This research investigated the intakes of six intense sweeteners; acesulfame-K (E950), aspartame (E951), cyclamate (E952), saccharin (E954), sucralose (E955) and steviol glycosides (E960) in the diets of Irish adults, using data from the National Adult Nutrition Survey (NANS). A food label survey which included products currently available on the Irish market supplemented the analysis. Sweetener intakes were investigated using three different exposure scenarios; beginning with a crude assessment which assumed that all foods permitted to contain the additives of interest always did contain them, and at their maximum permitted level (Tier 1). Refined assessments estimated intakes of the six sweeteners using food consumption data up to brand level with additive occurrence data from a survey of products currently available on the Irish market (Tier 2) and sweetener concentration data (Tier 3). Results of all exposure assessment scenarios demonstrate that intakes of each of the sweeteners of interest by the total population were below the relevant acceptable daily intake (ADI) level (mg kg?1bodyweight?1), even by high consumers (P99). The three sweeteners consumed in highest amounts were acesulfame-k, aspartame and sucralose. The main sources of these sweeteners in the diet were ‘cider and perry’, ‘energy reduced and no added sugar (ER and NAS) carbonated flavoured drinks’, ‘table top-sweeteners’, ‘dairy products’, ‘solid food supplements’ and ‘sauces’. Intakes of the six intense sweeteners are currently not a concern among Irish adults. However, exposure to these chemicals should be monitored on a regular basis due to evolving market and consumption patterns.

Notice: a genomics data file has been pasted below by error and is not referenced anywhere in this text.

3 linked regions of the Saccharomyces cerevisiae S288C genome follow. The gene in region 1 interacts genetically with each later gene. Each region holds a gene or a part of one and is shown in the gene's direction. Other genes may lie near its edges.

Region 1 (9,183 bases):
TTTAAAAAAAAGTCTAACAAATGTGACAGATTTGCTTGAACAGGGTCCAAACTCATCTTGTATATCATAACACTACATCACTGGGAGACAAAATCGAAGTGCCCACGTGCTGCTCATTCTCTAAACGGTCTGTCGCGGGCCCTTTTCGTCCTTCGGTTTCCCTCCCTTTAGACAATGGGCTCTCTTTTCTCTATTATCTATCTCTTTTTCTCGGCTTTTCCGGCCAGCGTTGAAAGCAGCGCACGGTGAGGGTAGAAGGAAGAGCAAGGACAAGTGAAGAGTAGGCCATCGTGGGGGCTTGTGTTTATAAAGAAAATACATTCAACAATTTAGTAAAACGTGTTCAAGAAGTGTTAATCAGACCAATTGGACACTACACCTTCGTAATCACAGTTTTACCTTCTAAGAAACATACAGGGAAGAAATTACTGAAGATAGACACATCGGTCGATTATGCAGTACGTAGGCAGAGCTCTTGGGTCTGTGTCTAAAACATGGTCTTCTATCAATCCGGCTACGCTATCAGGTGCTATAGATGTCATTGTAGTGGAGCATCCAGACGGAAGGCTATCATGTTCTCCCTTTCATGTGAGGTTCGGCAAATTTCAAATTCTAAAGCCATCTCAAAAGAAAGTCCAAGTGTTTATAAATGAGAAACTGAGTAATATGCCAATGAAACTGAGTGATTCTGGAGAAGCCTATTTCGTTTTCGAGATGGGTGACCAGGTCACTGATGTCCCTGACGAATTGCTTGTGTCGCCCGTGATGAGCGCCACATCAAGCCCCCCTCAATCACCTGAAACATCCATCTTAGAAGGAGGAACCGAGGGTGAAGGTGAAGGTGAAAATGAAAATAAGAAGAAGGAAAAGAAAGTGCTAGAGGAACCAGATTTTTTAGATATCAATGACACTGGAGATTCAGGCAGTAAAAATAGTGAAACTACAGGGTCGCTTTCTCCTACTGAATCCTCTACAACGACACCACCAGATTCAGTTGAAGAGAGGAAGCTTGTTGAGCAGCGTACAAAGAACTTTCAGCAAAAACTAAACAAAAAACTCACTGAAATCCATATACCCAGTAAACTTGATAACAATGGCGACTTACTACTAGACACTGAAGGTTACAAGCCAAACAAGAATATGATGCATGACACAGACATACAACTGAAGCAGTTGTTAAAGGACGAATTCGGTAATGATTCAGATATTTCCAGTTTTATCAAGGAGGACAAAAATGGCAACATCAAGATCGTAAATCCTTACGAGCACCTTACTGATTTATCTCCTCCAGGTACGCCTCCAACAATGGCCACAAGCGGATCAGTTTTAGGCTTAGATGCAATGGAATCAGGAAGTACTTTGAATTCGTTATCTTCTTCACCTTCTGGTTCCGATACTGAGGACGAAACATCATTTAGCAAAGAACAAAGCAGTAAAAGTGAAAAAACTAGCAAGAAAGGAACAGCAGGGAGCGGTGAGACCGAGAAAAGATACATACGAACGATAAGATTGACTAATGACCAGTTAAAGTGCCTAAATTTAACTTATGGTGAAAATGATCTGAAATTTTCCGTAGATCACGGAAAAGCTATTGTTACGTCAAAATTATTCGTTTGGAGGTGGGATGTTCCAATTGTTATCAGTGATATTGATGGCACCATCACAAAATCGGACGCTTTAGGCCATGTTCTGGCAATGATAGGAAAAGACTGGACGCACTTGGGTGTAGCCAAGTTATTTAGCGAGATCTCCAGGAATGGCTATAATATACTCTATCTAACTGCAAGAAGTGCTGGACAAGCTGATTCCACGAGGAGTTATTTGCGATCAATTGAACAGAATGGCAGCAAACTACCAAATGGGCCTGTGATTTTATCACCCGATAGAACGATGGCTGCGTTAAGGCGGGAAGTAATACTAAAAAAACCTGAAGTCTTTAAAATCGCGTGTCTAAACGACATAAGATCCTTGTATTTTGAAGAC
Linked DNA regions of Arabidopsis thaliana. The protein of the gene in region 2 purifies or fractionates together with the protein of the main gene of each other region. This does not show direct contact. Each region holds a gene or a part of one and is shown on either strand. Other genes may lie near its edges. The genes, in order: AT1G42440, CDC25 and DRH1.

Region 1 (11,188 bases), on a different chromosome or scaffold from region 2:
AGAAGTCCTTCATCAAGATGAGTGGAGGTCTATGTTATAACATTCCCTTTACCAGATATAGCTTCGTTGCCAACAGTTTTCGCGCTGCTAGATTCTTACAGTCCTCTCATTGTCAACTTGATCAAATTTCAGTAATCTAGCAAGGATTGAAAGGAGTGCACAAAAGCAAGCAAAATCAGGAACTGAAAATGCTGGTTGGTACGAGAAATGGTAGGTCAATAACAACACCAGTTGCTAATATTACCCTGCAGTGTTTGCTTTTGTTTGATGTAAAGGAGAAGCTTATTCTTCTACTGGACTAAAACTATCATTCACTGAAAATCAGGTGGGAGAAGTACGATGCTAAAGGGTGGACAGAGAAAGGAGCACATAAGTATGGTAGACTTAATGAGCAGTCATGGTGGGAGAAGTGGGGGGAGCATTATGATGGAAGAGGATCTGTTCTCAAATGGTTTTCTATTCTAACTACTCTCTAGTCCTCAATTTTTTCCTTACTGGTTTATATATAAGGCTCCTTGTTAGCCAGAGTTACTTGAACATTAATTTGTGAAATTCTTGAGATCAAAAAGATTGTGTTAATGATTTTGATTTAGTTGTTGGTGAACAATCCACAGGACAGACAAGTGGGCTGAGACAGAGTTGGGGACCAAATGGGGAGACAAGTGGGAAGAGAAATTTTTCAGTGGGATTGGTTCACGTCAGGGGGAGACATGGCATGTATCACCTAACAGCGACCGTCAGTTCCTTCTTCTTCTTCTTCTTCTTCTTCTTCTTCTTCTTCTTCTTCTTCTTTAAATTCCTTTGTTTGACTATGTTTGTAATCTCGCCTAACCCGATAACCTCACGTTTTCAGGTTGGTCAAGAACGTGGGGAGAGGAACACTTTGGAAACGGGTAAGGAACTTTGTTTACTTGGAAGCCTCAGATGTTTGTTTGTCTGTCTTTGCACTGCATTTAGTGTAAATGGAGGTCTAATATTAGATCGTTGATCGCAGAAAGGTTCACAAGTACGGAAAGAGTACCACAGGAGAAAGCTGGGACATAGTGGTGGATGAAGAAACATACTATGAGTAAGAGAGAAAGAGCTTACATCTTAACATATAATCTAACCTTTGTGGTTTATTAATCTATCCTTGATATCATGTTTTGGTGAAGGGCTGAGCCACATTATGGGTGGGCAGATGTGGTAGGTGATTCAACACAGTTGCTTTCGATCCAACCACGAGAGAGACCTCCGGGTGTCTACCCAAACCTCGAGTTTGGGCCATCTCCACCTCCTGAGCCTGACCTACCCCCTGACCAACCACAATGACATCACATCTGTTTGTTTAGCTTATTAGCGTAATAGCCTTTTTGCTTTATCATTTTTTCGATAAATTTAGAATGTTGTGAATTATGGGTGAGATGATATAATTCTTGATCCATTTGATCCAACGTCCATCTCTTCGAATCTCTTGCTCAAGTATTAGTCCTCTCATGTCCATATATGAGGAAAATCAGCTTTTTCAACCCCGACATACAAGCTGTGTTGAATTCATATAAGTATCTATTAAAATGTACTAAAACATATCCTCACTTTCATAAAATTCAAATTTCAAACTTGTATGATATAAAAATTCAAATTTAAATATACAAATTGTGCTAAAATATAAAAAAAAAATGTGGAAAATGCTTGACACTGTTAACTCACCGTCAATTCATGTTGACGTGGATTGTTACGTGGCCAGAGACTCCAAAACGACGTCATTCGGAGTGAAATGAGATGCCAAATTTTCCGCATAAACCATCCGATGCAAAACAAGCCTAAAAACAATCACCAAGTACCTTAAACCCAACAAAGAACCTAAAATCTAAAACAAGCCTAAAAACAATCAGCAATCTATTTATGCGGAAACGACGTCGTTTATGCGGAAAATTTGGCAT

Consistent with findings of studies in other European populations, this research confirms that the intakes of six commonly used intense sweeteners, which include aspartame, acesulfame-K, sucralose, cyclamate, saccharin and steviol glycosides, are all well below their relevant Acceptable Daily Intake (ADI) for the Irish adult population. These findings are of particular importance as it adds to the current evidence showing that there is no risk even for high consumers of low calorie sweeteners to exceed the ADI. Indeed, this outcome is in line with findings of other studies that have recently been conducted in Belgium and Italy, as well as with outcomes of studies in children.
In all types of exposure assessments, from a crude assessment which assumed that all foods permitted to contain the sweeteners of interest always did contain them at their maximum permitted level, to more refined assessments using food consumption data and sweetener concentration data that provide a clearer picture of the true exposure, the intakes of the six intense sweeteners were well below the ADI, which represents the amount of low calorie sweetener that can be safely consumed on a daily basis throughout a person’s lifetime without any health problems.